Today, this Flaminia Zagato exhibits a satisfying combination of originality and honest freshened finishes. The driver-quality paint is generally glossy throughout, though showing some paint spidering, a few chips along panel edges, and minor imperfections, is still very presentable for enjoyable driving and local shows. The body lines and panel fit are good in most areas, but, typical of original Zagato bodywork, over time the doors have become slightly proud of the body surface. The driver’s side door shows some areas of irregular fit above the door handle and a few paint chips at the door seam. The hood fit is similar while the trunk fit is quite good. The headlight bezels and grille fit quite nicely to the body lines, though show some signs of faded plating in the headlight bezels. Front and rear bumpers have been re-plated resulting in a very good reflective finish and good overall fitting to the body. The delicate wheel arches, double bubble roof lines, and distinctive Kamm tail remain handsomely representative of the original Zagato bodywork.
With bold but pure body lines, the broad and subtle Zagato body surfaces can often become softened or flat in the hands of careless body shops. The bodywork here, while certainly showing years of enjoyable use, remains taut and lively underneath the more recent paint, giving the car an authentic visual presence, reflecting what is believed to be a largely original body. The glass is in good condition though showing minor scratches, wiper marks, and some signs of aging in the rubber gaskets and insulating window trim. All lighting, exterior lenses, and indicators are in very good to excellent condition including the Carello headlamps. The metal wheels are correctly finished, trimmed with proper wheel covers and shod with period correct Michelin tires which are due for replacement. The various emblems and remaining trim are all in place, displaying finishes in keeping with the overall condition of the car.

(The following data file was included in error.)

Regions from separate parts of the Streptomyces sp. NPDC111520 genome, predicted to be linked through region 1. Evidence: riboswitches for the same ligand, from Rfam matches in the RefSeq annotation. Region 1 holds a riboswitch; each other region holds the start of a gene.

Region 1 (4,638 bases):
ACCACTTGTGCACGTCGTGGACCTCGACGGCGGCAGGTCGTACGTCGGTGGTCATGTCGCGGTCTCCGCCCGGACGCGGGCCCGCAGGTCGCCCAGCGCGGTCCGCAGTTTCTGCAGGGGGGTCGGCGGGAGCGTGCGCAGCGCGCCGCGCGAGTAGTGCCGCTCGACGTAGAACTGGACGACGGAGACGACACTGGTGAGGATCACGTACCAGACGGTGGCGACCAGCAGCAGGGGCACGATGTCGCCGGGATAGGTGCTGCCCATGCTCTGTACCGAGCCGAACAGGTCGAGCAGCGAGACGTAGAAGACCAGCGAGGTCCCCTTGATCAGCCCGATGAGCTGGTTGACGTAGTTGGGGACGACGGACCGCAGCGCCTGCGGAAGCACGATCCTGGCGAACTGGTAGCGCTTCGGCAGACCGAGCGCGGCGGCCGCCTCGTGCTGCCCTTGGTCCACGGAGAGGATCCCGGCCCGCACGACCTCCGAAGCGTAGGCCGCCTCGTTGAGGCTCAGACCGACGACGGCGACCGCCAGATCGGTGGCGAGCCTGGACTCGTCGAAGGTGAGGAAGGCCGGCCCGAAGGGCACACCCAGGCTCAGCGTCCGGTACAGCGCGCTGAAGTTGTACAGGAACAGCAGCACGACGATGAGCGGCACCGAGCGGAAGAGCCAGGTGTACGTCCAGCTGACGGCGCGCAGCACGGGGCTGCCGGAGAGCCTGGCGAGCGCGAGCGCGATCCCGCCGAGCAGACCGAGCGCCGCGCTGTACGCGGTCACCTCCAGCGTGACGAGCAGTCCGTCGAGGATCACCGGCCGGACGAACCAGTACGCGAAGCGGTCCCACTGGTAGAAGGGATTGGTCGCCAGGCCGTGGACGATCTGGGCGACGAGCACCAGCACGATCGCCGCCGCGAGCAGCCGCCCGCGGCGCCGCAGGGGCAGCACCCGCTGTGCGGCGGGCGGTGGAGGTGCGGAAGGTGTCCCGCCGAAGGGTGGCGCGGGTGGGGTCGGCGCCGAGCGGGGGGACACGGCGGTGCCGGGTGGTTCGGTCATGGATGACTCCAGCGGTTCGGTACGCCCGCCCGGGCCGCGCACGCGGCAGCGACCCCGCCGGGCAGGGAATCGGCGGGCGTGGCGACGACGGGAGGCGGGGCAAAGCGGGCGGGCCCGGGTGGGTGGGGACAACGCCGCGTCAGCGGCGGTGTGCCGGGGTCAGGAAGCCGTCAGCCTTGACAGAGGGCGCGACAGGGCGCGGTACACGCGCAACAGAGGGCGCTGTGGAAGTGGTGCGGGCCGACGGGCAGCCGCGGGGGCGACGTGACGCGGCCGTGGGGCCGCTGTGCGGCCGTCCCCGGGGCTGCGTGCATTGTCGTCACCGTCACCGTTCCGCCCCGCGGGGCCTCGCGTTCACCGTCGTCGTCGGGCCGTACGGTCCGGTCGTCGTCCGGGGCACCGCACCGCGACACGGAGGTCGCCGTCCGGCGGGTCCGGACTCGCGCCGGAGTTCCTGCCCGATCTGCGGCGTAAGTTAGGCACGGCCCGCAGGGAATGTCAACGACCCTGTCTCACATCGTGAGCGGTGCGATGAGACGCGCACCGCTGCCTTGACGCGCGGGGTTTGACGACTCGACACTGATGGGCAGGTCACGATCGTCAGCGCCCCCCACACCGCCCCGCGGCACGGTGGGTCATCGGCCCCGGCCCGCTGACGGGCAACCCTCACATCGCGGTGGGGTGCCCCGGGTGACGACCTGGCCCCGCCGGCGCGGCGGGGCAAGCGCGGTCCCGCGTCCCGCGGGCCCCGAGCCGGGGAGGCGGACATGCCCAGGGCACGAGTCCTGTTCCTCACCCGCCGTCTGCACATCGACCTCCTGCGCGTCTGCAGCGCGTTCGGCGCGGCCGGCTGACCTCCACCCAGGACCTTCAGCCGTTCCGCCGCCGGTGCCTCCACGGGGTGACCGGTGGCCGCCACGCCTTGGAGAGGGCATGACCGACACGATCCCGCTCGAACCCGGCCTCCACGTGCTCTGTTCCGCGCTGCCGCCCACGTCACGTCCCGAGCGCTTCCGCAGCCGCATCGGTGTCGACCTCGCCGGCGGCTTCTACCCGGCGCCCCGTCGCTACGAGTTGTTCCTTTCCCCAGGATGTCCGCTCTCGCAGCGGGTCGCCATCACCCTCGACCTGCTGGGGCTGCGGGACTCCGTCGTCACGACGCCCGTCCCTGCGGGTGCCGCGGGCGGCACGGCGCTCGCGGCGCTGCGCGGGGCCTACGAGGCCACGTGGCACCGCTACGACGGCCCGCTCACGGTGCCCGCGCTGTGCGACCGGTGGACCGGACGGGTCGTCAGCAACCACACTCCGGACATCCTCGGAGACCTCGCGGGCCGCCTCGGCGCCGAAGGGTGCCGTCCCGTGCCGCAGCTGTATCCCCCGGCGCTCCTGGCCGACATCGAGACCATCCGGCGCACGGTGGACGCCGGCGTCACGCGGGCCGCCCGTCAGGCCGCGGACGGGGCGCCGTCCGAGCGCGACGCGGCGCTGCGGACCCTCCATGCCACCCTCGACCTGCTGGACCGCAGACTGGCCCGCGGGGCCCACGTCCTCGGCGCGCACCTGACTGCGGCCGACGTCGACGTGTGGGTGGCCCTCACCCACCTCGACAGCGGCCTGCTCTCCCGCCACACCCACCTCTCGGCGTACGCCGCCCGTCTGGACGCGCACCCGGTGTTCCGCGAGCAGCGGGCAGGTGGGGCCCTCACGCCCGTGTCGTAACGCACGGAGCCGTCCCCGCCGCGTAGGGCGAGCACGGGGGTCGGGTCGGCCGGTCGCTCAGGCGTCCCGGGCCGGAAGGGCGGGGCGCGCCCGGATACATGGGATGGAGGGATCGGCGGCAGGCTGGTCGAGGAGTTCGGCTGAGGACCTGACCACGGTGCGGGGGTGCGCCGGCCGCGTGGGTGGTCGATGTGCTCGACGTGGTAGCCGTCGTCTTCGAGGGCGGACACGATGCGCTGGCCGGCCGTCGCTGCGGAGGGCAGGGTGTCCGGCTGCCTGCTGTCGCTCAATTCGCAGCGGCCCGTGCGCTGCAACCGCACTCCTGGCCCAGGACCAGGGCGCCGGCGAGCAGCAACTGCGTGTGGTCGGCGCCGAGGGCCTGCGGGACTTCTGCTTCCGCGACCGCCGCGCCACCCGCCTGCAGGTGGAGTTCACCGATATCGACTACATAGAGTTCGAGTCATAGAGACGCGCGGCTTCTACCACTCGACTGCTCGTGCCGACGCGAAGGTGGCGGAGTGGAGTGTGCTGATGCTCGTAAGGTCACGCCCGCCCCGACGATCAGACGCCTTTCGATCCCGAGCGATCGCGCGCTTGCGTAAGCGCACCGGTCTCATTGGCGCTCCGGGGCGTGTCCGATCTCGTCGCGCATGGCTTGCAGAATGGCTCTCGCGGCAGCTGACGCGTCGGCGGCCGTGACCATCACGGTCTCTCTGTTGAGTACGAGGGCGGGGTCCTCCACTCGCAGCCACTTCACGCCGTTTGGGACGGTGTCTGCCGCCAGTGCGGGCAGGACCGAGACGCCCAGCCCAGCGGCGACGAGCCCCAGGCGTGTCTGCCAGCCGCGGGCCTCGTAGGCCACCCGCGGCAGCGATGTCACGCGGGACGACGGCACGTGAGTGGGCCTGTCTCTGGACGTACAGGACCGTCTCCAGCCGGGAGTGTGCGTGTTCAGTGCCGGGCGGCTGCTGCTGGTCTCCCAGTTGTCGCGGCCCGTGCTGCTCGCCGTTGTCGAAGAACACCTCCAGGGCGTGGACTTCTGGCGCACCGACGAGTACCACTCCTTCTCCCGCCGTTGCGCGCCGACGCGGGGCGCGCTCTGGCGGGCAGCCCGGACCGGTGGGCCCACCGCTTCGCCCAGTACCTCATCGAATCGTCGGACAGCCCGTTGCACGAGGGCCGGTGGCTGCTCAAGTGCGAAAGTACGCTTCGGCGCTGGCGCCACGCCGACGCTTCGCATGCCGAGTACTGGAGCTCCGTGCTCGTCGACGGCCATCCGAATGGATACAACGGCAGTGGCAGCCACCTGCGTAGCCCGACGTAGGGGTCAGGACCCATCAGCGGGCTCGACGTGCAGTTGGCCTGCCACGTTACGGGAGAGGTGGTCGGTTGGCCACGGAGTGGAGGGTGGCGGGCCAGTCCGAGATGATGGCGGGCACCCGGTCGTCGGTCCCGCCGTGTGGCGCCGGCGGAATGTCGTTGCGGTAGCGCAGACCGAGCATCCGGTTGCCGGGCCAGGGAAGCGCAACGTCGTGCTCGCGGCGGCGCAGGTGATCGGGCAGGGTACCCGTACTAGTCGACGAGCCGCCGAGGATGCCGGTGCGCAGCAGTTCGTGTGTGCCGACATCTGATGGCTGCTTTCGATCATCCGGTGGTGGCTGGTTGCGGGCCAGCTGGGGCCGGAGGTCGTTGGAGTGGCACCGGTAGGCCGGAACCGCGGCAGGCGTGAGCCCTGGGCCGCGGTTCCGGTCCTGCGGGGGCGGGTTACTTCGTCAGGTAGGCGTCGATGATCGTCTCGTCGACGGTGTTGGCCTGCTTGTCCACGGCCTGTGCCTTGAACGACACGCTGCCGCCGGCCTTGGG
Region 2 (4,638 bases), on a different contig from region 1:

The theme of enjoyable use and cosmetics coupled with originality continues throughout the interior of the car. The black leather seats are most likely original displaying a serviceable finish overall but having become a bit dry over time. The dashboard is remarkably nice with no noticeable cracks and handsome wood inserts. The stunningly designed two large-dial Jaeger instruments are remarkably well-preserved with only lightly yellowed numbers, though still showing high contrast and good color. The instruments are framed by a large diameter wood steering wheel and black Lancia emblem suspended by polished aluminum spokes. An array of switches decorates the center portion of the dashboard as the Flaminia Super Sport script elegantly finishes the glove box door. The door panels, headliner, and rear panels are complete and consistent with the interior finishes, showing no major flaws but again reflective of enjoyable use. The carpeting appears to have been replaced likely at the same time the car was repainted. The rear features a dropdown interior trunk access panel, which is handy to access or store items in the trunk. The trunk compartment is finished with a beaded black carpet mat covering what appears to be the original interior trunk panels.